Top Houston Toad Experts Help Drive Bastrop Recovery

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Release date: 
February 14, 2012
Release Number: 
4029-100

AUSTIN, Texas, -- Michael Forstner and James Dixon, two of Texas’ distinguished authorities on the endangered Houston toad, have joined the team of biologists that is helping to ensure the steady pace of Bastrop County’s recovery from the 2011 wildfires by monitoring for the toad, the Federal Emergency Management Agency and Texas Division of Emergency Management said Tuesday.

Although the historic Texas drought and then the Bastrop wildfires had a devastating impact on the toads, Forstner and other researchers from Texas State University have recently confirmed toad presence in the burn zone. The goal now is to ensure the toads that survived the blazes do not become a casualty of the recovery.

Forstner, a Texas State University biology professor who has spent more than a decade and a half studying and developing management protocols for the Houston toad, and Dixon, professor emeritus at Texas A&M University with 40 years experience working with the species, are part of the monitoring team whose collective experience working with the toad and its habitat totals nearly a century.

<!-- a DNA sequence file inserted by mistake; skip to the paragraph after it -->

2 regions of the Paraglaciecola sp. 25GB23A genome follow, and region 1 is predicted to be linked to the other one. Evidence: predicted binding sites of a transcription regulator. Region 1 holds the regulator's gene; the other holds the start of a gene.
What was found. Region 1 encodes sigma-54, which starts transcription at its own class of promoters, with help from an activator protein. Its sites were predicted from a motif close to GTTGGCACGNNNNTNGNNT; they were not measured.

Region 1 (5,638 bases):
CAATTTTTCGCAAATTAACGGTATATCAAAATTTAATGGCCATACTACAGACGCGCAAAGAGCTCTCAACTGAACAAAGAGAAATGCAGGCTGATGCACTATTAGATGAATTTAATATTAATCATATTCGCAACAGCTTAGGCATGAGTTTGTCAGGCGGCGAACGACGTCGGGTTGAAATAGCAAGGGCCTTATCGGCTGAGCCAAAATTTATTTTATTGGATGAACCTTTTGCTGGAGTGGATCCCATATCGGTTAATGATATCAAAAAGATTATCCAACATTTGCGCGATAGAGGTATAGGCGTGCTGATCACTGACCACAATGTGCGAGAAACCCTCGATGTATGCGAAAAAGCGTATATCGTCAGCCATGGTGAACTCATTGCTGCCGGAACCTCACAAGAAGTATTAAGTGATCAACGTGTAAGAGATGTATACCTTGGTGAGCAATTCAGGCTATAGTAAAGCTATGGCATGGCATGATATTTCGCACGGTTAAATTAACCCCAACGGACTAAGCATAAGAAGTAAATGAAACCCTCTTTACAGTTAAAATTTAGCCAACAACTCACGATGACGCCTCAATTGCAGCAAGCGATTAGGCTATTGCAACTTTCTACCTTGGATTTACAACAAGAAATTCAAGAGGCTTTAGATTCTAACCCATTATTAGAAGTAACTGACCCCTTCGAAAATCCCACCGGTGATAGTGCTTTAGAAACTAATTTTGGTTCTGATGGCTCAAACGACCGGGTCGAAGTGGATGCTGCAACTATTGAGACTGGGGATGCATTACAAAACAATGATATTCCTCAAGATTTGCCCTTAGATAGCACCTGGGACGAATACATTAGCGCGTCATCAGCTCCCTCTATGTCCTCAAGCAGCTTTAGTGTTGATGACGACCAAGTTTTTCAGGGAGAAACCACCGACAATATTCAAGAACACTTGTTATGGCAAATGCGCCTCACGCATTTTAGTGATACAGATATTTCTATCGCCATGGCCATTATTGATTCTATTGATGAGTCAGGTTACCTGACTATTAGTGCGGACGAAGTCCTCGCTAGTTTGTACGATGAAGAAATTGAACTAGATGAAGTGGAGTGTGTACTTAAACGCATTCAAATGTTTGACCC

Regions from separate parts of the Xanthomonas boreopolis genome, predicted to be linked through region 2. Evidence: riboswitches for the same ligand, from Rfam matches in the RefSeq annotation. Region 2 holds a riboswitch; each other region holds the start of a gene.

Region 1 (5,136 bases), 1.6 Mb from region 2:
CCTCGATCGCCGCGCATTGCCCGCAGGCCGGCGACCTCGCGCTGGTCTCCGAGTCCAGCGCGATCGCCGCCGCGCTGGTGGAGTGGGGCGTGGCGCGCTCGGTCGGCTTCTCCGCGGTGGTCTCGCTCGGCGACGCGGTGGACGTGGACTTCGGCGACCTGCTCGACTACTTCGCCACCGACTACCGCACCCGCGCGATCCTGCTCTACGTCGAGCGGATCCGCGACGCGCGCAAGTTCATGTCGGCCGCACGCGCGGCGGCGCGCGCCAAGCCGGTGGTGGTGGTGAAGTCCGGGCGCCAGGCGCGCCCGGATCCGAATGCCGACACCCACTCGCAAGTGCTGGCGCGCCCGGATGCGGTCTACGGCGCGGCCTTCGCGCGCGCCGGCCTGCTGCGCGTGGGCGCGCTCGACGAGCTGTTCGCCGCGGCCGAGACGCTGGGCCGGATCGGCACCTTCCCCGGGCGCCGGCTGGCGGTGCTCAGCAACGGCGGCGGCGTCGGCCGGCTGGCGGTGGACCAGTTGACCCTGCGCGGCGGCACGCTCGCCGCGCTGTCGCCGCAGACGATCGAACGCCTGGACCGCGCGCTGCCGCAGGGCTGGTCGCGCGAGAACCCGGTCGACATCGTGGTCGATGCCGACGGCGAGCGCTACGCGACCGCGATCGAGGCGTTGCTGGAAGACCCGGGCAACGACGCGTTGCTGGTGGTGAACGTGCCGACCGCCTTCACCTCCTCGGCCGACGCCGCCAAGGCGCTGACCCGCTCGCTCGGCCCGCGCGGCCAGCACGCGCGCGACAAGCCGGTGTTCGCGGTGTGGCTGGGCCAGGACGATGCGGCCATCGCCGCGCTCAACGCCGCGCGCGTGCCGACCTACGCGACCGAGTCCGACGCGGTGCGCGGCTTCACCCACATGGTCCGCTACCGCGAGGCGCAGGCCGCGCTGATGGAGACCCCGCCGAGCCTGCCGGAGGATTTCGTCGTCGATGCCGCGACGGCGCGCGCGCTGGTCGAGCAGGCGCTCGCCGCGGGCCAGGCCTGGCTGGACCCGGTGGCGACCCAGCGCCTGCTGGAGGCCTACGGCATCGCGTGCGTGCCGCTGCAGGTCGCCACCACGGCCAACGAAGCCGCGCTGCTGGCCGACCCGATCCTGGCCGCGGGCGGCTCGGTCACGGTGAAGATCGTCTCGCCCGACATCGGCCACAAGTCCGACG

“The presence of a highly qualified team of Houston toad experts and habitat conservationists will ensure no harm comes to the toad while crews work hard to get Bastrop cleaned of debris and hazardous trees,” said Federal Coordinating Officer Kevin Hannes of FEMA. “In this way, we’re driving citizen recovery forward while protecting a rare native Texan that also happens to be a wildfire survivor, the Houston toad.”

The monitors are accompanying debris removal and public utility crews in Bastrop County to determine whether toads are present in their immediate work areas. Should a monitor come across a toad during the removal of debris or hazardous trees, the monitor will coordinate with the U.S. Fish and Wildlife Service to safely relocate the toad. The team collectively holds federal and state permits to identify, locate, handle, remove and transport the species.

“The monitoring work is important because it is a continuation of the collaborative efforts, with FEMA as a partner, in getting Bastrop and its Houston toads back to where they were before the fires of last year,” said Forstner.

It is FEMA’s duty under the federal Endangered Species Act to avoid spending taxpayer dollars on recovery projects that might jeopardize the existence of endangered or threatened species, or that might destroy or harm critical habitats. Bastrop County is one of the Houston toad’s few remaining habitats.

Texans can follow FEMA tweets about the wildfire disaster at www.twitter.com/femaregion6. Other online resources are blog.fema.gov, www.facebook.com/fema and www.youtube.com/fema.

Last Updated: 
July 16, 2012 - 18:46
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